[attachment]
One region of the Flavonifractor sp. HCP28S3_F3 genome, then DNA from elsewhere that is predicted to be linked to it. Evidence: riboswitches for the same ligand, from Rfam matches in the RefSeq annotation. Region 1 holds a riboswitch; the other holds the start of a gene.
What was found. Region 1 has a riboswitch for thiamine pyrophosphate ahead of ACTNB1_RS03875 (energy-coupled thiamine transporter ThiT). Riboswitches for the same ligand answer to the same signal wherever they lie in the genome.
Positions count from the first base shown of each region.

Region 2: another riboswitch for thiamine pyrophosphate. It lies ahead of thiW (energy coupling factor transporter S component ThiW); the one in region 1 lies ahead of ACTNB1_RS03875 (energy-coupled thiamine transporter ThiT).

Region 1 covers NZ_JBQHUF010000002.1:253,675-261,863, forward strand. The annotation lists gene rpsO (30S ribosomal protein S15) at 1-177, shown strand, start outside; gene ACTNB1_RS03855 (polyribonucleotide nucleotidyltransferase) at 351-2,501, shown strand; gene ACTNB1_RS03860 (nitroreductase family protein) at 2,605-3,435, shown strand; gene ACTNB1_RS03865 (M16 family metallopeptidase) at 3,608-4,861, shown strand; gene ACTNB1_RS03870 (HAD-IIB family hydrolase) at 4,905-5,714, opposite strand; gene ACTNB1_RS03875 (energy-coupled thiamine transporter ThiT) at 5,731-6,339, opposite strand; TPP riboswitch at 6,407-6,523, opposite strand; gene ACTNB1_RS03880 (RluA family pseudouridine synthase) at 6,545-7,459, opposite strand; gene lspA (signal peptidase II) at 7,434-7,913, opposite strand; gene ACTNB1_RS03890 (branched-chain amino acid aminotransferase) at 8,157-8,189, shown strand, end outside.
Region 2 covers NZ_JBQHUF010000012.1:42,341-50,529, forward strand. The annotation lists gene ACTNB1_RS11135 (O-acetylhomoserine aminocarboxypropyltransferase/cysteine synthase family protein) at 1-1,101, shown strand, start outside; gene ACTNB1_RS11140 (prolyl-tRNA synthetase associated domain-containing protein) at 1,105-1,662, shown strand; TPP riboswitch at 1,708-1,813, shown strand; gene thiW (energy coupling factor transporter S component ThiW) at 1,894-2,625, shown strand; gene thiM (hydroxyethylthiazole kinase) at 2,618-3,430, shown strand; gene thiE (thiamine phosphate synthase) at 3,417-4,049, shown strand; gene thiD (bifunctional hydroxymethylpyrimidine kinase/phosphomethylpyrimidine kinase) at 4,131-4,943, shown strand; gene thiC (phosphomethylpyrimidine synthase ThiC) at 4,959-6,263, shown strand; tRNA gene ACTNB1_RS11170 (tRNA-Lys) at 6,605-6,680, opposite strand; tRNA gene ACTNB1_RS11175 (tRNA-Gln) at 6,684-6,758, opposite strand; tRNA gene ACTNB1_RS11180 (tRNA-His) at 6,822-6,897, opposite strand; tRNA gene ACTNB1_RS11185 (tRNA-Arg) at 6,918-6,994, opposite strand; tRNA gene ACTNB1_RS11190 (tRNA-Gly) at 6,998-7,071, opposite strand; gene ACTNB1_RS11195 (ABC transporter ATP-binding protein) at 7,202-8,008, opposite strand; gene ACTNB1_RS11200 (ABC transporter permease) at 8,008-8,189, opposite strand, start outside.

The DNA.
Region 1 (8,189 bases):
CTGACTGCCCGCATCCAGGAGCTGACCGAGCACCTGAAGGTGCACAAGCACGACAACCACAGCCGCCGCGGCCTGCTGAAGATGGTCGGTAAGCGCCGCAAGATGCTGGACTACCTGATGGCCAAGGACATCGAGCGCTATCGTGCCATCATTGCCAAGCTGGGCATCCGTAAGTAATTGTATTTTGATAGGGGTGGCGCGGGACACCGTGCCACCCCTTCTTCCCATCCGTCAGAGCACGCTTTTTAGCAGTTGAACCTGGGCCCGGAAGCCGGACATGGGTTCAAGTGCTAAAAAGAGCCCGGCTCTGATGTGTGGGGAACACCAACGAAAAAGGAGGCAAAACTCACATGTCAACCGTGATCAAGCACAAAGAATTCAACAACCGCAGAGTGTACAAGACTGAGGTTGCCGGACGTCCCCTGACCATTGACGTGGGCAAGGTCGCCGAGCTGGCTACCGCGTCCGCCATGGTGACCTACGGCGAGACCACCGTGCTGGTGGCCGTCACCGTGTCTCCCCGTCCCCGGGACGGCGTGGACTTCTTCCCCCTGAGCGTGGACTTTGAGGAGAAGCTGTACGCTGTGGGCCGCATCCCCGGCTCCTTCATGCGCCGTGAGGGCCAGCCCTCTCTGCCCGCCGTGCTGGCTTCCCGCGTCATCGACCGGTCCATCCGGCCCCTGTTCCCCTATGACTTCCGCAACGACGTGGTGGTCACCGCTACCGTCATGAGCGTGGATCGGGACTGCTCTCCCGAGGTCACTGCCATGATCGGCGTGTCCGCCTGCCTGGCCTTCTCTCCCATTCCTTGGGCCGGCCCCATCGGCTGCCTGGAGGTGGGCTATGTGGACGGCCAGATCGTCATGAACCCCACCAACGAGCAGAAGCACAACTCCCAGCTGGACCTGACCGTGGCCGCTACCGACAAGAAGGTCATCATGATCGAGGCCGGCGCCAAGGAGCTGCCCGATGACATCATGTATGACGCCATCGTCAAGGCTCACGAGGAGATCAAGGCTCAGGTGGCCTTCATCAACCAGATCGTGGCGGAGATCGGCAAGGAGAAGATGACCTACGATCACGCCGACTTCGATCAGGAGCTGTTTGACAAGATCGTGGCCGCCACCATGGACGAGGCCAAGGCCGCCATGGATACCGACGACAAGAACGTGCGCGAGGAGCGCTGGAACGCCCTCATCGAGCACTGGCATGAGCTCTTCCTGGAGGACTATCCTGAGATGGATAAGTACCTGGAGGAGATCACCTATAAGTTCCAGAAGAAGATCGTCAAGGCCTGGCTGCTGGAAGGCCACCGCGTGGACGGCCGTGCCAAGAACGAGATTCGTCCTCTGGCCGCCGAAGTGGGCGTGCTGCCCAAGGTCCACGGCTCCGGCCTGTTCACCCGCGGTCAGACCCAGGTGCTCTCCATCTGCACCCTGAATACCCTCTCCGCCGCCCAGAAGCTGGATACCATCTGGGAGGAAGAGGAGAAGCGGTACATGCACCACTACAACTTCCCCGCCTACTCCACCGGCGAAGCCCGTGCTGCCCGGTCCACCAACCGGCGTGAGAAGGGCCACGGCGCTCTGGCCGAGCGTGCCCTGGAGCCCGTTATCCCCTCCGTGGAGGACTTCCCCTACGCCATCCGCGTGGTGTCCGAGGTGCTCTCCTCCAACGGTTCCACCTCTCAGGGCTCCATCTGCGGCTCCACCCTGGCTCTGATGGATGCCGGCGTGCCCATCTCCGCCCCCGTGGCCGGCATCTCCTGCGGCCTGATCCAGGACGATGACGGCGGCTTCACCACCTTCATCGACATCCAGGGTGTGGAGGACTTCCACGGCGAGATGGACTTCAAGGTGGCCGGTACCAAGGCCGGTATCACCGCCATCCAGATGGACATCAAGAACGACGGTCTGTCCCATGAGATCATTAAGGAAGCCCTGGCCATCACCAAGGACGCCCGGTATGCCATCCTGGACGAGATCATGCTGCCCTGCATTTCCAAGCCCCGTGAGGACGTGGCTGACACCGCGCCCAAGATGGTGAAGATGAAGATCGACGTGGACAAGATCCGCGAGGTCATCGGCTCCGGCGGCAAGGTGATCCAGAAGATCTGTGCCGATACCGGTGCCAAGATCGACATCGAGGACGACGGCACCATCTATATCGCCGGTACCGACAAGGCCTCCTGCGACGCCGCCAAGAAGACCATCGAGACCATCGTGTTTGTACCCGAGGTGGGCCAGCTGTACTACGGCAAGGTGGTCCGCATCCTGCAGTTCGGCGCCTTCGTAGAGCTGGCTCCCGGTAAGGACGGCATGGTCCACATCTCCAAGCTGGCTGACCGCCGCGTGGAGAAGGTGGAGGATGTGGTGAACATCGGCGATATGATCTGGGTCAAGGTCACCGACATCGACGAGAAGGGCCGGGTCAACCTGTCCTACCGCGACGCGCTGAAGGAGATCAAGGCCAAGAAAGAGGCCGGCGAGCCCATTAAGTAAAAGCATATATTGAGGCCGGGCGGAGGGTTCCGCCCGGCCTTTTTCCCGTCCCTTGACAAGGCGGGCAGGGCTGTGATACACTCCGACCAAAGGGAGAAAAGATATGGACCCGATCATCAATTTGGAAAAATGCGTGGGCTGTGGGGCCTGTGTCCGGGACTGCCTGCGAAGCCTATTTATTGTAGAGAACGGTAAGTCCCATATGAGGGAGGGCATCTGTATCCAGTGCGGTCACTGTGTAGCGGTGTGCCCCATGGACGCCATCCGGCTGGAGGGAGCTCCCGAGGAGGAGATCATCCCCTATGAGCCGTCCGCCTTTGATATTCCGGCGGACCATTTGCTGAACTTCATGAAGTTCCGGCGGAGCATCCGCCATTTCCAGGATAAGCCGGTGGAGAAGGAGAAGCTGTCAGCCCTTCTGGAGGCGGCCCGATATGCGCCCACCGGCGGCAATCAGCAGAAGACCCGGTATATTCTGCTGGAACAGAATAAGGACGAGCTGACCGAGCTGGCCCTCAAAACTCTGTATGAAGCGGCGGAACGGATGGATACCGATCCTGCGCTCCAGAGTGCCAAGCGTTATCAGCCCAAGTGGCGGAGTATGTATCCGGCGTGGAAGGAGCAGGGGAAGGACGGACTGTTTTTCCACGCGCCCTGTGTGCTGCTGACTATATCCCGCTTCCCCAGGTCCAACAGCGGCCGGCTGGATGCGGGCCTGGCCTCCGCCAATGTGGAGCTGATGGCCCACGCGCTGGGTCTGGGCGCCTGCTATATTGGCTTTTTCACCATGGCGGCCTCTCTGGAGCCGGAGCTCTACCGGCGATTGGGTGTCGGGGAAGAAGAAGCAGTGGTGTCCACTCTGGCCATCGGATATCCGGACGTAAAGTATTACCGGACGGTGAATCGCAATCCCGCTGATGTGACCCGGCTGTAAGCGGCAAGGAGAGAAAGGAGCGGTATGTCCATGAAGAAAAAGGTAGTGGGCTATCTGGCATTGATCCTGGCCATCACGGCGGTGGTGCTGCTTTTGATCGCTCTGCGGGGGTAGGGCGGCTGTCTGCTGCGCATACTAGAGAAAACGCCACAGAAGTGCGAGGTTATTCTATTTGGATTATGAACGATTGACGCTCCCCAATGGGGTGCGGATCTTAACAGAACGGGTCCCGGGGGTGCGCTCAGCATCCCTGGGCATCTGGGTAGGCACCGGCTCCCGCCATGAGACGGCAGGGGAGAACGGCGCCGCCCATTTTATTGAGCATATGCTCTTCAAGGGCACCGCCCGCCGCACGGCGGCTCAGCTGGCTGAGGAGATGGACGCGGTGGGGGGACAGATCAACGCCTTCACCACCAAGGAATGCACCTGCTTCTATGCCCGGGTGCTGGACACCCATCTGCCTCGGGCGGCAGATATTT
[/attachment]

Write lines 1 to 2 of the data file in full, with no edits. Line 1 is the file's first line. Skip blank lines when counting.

One region of the Flavonifractor sp. HCP28S3_F3 genome, then DNA from elsewhere that is predicted to be linked to it. Evidence: riboswitches for the same ligand, from Rfam matches in the RefSeq annotation. Region 1 holds a riboswitch; the other holds the start of a gene.
What was found. Region 1 has a riboswitch for thiamine pyrophosphate ahead of ACTNB1_RS03875 (energy-coupled thiamine transporter ThiT). Riboswitches for the same ligand answer to the same signal wherever they lie in the genome.